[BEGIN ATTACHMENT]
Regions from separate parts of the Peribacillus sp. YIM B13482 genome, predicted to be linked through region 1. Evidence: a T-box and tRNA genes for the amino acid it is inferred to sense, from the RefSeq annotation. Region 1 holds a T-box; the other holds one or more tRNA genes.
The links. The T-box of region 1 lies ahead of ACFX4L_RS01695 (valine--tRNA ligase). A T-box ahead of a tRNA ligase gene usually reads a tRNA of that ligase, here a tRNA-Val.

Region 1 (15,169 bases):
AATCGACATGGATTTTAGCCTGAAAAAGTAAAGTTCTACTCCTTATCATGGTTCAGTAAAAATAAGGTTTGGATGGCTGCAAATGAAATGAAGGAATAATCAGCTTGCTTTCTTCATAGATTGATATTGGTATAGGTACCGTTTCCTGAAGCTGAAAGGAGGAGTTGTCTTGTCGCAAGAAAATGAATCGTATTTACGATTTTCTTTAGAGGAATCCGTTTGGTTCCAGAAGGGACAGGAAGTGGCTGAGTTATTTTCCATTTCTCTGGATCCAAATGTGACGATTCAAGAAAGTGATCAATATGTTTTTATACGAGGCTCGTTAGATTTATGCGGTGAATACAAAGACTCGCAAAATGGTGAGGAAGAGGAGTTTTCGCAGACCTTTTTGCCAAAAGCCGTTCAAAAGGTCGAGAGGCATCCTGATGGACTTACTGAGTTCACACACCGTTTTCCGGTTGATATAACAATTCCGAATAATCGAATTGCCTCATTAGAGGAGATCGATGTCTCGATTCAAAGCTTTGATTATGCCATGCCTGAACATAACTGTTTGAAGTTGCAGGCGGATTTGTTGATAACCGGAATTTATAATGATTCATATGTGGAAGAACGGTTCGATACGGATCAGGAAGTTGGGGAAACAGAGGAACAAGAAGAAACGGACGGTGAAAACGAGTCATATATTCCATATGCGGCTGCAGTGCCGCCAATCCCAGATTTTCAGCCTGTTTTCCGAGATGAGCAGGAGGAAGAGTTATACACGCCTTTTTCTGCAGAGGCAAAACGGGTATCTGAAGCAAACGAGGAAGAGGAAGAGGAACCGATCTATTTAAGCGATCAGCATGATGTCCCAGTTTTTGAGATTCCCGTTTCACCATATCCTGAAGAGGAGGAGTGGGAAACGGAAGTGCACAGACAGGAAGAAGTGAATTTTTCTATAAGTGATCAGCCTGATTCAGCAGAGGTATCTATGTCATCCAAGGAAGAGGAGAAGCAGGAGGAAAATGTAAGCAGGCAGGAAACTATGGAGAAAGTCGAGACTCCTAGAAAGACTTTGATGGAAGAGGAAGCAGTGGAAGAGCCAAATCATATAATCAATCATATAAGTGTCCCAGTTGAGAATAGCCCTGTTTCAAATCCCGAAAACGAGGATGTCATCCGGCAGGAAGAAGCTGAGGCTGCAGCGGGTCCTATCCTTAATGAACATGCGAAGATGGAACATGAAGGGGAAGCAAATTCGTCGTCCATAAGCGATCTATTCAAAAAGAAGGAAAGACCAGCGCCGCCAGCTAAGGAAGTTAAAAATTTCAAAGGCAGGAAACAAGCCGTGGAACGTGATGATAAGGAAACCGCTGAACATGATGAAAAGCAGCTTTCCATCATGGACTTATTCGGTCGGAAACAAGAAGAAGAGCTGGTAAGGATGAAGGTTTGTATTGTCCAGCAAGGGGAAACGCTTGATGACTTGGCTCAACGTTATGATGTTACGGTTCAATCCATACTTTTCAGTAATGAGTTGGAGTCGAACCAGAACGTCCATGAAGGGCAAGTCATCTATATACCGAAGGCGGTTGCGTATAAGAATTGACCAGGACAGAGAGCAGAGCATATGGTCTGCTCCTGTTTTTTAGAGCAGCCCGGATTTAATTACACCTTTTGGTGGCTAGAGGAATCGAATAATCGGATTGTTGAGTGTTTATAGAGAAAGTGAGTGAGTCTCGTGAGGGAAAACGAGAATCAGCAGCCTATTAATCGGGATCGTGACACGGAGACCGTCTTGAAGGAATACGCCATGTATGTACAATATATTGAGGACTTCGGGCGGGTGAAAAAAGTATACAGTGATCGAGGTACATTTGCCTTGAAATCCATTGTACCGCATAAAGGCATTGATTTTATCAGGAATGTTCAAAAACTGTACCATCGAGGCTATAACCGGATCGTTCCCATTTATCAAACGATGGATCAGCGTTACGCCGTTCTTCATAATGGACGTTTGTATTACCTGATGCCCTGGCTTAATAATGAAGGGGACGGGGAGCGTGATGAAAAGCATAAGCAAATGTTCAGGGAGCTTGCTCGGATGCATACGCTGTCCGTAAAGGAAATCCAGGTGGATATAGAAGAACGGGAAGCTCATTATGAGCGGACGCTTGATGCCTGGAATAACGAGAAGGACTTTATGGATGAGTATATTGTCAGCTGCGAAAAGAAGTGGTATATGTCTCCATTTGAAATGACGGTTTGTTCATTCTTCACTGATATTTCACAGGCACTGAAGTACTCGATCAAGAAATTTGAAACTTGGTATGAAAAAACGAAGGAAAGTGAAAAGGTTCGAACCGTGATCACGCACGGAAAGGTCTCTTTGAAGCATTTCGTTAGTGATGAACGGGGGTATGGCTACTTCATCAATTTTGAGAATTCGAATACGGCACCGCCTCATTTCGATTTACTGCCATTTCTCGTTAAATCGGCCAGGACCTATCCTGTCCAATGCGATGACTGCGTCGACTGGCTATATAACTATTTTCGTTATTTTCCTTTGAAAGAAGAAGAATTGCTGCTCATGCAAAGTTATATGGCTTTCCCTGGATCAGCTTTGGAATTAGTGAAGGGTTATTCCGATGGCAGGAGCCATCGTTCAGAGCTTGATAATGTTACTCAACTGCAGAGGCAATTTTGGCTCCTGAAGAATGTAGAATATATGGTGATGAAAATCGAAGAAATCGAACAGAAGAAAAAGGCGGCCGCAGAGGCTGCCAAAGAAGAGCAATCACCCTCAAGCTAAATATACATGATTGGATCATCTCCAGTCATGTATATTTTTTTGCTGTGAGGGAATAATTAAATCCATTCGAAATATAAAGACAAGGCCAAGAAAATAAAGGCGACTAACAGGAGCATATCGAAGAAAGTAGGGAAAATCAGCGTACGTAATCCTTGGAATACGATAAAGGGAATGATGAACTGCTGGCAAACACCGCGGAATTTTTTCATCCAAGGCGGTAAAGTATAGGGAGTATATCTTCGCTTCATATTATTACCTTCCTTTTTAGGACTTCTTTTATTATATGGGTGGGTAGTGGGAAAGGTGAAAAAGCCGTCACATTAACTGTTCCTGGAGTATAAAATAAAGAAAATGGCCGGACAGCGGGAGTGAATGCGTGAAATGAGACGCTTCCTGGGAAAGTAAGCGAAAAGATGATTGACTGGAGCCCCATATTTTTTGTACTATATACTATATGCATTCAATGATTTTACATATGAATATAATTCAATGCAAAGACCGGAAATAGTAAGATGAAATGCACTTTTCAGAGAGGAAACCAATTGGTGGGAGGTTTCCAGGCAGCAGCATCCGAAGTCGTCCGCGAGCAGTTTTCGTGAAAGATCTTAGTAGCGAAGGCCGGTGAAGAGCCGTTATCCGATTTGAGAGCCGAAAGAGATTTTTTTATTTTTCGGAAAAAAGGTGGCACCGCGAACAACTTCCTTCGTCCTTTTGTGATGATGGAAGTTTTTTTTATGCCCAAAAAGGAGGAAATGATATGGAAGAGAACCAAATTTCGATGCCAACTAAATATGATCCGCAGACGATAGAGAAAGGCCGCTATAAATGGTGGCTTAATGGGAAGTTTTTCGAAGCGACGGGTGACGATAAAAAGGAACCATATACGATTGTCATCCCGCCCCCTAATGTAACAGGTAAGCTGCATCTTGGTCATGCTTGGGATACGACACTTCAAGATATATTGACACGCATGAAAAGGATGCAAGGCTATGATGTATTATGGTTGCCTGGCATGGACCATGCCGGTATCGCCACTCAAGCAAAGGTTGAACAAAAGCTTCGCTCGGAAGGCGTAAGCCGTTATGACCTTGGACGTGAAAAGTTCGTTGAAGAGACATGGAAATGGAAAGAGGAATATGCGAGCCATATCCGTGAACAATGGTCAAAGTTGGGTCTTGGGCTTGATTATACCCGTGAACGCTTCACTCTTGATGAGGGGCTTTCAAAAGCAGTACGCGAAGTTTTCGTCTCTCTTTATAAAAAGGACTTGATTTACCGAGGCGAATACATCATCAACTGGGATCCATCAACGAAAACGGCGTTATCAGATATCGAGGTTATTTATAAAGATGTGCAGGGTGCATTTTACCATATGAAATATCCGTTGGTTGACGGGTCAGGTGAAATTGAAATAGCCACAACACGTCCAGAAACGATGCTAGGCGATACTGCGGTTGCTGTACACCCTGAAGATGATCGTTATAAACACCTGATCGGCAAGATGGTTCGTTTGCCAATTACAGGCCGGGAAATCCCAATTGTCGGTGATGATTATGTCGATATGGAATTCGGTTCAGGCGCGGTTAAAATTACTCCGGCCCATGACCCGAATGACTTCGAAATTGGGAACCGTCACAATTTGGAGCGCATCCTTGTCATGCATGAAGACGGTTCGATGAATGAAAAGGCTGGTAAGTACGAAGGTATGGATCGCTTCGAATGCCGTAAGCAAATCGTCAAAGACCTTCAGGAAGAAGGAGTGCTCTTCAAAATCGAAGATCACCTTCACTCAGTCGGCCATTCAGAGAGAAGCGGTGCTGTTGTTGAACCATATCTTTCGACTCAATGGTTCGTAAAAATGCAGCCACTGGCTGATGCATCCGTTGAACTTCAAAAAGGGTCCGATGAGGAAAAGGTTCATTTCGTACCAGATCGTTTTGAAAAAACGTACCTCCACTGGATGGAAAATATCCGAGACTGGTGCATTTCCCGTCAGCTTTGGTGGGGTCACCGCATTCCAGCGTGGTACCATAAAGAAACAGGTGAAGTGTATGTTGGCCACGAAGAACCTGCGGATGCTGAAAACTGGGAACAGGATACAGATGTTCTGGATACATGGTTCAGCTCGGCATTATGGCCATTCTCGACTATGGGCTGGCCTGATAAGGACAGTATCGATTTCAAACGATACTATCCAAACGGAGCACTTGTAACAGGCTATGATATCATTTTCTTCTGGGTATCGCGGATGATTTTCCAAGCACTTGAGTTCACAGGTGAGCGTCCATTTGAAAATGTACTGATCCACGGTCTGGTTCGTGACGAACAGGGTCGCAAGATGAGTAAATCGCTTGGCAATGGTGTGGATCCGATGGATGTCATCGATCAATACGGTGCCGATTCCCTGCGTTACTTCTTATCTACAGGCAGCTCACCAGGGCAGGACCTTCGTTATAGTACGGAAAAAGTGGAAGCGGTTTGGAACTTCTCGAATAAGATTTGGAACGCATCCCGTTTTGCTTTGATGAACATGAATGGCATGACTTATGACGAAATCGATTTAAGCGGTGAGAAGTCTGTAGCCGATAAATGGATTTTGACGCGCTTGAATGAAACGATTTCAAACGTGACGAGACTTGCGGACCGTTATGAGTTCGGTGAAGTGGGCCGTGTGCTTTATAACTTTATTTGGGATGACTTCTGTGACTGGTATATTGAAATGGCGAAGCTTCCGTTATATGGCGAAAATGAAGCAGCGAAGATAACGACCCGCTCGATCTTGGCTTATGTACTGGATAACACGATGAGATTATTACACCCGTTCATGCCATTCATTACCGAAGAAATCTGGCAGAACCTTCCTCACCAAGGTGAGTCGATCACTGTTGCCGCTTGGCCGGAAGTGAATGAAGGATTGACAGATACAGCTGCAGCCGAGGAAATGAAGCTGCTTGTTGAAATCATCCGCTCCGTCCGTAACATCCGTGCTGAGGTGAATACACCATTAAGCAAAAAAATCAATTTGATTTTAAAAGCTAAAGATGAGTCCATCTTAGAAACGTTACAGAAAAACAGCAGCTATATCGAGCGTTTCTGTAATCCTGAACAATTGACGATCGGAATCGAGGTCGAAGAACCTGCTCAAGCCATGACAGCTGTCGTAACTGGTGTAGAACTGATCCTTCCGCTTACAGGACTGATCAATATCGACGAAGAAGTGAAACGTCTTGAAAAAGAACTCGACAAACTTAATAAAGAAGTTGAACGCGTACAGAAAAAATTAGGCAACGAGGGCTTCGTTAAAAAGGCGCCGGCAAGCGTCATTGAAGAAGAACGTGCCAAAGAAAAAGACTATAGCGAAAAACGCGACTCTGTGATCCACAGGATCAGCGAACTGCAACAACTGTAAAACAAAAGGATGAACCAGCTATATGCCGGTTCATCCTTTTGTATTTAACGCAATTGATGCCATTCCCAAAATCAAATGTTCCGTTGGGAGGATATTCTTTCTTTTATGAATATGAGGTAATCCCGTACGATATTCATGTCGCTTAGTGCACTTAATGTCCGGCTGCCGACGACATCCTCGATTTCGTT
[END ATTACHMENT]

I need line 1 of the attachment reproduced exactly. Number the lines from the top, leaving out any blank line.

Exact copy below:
Regions from separate parts of the Peribacillus sp. YIM B13482 genome, predicted to be linked through region 1. Evidence: a T-box and tRNA genes for the amino acid it is inferred to sense, from the RefSeq annotation. Region 1 holds a T-box; the other holds one or more tRNA genes.